Most Muslims living in Belgium adhere to the Sunni denomination of the faith. Other denominations include found here include:[xxix]
- Ahmadiyya. The Ahmadiyya Muslim Community established itself in Belgium in 1982. The Baitul Islam Mosque is the first mosque in Belgium. The Baitul Salam Mission House is in Dilbeek, a town just outside the capital city of Brussels. There also is the Baitur Raheem Mosque in the town of Hassel.
- Shia. Shia Muslims are concentrated in Brussels. Community relations between Shias and Salafists have at times been tense due to conflict abroad, and in March 2012 turned violent when a Salafist entered a Shia mosque and killed its Imam.
The religion known as Judaism has a long and storied history in Belgium, one that stretches from the 1st Century AD to the present. On the eve of World War II, over 65,000 Jews called Belgium home, but after the war and the Holocaust, their number today is cut in half. There has recently, however, been a significant immigration of Jews from other European countries (namely from France and the Netherlands) and Israel to Belgium.[xxx]
Today, there are just over 42,000 Jews in Belgium, many of whom live in the Jewish Community of Antwerp (numbering some 20,000), one of the largest single communities of Jews in Europe, and one of the last places in the world where Yiddish is the primary language of the people (mirroring certain Orthodox and Hassidic communities in New York and Israel).[xxxi] In addition, a very high percentage (95%) of Jewish children in Antwerp receives a Jewish education. Nationally, there are five Jewish newspapers and more than 45 active synagogues, 30 of which are in the city of Antwerp.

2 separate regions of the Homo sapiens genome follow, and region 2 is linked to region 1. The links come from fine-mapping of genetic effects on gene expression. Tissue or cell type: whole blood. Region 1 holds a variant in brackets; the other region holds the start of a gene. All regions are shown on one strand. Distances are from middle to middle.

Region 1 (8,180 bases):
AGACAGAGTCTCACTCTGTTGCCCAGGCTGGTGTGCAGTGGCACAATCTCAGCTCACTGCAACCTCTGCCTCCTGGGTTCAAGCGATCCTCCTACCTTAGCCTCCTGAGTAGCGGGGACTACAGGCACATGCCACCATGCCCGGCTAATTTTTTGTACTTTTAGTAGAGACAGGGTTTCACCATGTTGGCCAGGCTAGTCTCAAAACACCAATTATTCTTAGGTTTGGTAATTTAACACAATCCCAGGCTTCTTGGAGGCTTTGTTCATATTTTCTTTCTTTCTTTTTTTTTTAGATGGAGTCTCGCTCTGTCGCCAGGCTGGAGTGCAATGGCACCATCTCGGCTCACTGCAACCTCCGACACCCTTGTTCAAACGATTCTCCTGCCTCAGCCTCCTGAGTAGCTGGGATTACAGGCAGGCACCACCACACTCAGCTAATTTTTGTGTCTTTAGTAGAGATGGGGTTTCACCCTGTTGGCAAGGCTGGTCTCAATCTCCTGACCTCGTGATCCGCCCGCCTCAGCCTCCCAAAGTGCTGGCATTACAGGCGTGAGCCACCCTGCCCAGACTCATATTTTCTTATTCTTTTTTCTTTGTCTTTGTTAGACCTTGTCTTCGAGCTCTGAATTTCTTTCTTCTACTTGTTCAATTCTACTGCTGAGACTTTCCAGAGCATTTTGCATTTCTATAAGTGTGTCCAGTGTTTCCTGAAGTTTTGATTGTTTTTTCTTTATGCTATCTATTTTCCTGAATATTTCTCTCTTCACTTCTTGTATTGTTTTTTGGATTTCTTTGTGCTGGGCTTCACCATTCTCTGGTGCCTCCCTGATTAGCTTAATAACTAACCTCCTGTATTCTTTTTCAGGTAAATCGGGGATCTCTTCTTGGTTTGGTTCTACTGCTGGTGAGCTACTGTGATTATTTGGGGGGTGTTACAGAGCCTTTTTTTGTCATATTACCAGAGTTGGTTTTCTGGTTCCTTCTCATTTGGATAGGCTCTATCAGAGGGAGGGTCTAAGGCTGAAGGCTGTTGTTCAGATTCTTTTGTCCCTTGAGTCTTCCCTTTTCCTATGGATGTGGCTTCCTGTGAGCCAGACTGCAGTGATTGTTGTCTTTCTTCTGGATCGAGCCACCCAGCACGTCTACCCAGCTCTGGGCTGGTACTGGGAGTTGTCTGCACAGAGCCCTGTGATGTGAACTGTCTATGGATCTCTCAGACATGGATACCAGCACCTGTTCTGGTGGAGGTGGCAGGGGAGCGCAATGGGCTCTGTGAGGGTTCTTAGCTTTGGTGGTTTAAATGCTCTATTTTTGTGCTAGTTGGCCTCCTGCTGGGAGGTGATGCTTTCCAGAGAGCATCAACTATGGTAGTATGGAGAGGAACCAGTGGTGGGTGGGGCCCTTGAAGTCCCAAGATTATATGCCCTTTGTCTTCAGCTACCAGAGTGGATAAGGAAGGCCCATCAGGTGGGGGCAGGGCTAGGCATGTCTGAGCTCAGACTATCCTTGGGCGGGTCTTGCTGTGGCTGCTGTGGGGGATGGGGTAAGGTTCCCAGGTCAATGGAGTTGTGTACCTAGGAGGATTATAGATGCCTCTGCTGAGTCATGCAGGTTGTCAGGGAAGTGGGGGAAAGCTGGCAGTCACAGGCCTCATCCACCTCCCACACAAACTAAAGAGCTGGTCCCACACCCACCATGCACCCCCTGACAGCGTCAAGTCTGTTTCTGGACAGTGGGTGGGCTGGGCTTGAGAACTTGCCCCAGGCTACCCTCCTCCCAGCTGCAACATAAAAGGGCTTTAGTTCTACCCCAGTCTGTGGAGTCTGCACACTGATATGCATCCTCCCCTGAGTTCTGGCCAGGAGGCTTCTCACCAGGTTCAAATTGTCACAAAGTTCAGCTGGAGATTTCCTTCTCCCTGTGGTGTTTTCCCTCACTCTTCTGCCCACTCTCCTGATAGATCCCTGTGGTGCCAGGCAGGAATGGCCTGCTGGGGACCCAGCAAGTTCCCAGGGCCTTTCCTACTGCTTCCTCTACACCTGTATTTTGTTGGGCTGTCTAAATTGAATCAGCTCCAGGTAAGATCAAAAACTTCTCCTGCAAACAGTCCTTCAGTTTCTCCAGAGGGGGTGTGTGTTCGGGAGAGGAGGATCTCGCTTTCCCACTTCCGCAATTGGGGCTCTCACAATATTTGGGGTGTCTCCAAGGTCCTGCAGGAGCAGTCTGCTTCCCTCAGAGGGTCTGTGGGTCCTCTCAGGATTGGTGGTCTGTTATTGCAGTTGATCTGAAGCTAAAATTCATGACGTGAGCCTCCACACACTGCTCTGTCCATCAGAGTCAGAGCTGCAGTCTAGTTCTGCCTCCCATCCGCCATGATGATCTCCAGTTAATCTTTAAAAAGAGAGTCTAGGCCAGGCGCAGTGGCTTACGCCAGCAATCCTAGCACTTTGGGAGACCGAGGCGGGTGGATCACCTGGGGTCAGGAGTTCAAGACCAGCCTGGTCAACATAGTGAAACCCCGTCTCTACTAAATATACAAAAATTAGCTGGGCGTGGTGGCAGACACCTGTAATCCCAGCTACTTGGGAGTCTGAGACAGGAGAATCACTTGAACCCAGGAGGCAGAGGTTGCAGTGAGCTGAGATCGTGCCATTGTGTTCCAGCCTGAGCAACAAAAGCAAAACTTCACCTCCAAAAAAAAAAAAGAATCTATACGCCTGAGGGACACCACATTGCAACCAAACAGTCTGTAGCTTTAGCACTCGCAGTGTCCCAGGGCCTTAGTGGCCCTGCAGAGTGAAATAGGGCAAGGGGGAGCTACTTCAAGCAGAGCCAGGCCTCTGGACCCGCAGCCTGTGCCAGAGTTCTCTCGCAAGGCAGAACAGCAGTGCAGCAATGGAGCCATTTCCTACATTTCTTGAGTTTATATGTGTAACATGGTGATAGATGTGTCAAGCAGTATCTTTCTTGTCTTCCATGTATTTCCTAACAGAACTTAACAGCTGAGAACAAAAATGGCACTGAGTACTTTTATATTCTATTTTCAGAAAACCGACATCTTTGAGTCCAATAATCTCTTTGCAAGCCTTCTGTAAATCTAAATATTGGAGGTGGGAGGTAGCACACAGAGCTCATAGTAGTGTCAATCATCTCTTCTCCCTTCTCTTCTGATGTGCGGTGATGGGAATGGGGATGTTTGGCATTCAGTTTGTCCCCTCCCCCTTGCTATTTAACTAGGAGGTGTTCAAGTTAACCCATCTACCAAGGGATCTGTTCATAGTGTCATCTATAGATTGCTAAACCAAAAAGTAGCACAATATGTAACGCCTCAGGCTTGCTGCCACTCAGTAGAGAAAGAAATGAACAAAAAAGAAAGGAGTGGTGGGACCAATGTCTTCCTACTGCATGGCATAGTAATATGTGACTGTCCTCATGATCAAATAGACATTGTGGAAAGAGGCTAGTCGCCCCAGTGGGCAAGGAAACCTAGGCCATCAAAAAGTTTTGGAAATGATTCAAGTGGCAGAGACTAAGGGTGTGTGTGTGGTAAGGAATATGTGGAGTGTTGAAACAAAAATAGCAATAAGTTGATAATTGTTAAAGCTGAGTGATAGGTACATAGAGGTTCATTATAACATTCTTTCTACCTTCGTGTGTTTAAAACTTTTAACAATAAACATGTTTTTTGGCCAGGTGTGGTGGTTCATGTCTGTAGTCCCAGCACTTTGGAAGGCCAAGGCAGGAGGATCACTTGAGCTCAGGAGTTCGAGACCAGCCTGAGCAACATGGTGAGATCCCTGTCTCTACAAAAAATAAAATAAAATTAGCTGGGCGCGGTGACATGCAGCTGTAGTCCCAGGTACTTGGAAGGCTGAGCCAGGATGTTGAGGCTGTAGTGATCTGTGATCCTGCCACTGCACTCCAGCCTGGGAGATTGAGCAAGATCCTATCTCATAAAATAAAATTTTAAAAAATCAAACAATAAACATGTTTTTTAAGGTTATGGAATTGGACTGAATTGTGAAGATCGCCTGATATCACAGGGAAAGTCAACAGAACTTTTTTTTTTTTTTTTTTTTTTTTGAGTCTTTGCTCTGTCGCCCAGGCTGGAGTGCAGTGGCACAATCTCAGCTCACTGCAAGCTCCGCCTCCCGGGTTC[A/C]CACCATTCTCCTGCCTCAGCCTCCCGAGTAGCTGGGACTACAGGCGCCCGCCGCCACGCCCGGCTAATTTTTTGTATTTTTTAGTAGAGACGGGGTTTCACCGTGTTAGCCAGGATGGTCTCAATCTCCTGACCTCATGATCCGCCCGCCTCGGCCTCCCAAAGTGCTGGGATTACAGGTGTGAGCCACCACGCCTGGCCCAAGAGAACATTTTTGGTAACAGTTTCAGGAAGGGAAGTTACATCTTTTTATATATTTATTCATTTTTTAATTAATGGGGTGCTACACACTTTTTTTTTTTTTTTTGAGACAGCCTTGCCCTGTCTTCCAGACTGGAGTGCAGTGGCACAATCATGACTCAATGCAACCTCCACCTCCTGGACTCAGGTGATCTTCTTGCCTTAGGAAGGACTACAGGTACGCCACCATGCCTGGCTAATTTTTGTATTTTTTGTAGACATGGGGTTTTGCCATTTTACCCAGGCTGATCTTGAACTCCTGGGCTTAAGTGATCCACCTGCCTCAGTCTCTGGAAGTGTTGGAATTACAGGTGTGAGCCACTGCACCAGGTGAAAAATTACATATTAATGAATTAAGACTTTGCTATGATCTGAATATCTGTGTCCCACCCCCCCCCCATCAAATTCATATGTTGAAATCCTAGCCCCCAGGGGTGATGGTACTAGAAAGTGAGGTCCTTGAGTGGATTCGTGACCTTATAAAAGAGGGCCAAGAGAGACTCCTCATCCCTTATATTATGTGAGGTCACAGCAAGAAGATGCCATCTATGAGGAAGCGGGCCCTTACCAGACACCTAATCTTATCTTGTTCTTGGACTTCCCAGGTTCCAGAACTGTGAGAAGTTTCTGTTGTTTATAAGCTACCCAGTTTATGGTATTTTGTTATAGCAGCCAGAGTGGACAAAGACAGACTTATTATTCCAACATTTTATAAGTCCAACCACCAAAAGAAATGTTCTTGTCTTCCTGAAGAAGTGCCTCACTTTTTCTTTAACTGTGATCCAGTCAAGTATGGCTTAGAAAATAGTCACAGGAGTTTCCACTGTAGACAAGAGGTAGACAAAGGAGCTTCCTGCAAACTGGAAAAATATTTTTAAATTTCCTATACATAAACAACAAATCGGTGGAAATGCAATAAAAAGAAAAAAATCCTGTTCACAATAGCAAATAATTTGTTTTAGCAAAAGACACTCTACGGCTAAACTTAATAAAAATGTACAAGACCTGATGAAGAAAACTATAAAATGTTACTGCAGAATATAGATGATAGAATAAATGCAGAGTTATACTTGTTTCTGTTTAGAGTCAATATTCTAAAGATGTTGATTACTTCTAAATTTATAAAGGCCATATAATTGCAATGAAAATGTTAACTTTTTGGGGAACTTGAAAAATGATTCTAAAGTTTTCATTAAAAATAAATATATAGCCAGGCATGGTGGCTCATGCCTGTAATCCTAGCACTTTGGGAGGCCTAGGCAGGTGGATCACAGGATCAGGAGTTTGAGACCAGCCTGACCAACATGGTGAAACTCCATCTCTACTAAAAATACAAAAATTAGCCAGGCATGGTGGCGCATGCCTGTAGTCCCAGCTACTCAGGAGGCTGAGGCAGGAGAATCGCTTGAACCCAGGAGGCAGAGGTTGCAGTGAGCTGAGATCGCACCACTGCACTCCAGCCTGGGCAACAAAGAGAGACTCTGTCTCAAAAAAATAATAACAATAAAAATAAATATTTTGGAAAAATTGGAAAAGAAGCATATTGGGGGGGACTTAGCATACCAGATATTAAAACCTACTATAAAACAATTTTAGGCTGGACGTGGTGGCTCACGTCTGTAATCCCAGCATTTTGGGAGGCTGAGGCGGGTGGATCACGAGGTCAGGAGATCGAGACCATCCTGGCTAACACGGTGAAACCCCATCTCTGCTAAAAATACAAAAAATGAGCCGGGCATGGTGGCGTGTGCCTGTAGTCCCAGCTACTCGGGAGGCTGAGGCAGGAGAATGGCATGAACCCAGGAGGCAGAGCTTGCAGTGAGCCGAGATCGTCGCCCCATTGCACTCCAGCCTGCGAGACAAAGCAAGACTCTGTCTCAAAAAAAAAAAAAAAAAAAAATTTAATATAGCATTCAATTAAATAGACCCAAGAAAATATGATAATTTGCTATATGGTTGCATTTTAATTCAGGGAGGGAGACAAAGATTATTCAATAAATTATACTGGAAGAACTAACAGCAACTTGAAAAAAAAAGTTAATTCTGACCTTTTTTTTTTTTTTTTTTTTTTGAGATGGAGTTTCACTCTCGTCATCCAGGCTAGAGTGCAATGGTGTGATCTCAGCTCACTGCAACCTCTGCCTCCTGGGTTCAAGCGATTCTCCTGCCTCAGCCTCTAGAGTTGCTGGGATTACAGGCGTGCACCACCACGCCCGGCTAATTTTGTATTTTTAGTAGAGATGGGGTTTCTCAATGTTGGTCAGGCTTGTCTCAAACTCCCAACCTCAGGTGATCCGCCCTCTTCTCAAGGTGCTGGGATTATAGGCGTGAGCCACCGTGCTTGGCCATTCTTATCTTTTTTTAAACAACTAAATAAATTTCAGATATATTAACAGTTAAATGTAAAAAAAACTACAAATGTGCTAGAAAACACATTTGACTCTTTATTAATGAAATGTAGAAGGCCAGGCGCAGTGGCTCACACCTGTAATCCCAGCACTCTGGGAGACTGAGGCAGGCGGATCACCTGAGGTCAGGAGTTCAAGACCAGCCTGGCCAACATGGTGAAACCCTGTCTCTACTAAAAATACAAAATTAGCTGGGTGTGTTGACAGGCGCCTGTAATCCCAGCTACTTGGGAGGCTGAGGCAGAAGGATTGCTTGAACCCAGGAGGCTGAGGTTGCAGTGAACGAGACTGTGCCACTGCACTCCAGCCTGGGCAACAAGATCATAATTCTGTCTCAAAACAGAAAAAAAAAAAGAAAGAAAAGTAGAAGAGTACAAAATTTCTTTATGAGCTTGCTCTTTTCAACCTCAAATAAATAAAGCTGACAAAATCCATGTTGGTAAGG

Minority (Unrecognized) Religions of Belgium
In addition to Christianity, Islam and Judaism, all of which are recognized by the Belgian government, there are also several minority or unrecognized religions that are practiced in various regions of the country. Some of these include:
- Buddhism. Buddhism is a religion that originated in India and was developed by Buddha (Gautama). The religion later spread to China, Burma, Japan, Tibet, and parts of southeast Asia. Buddhism is based on the premise that life is full of suffering caused by desire and that the way to end this suffering is through enlightenment that enables one to halt the endless sequence of births and deaths to which one is otherwise subject.[xxxii]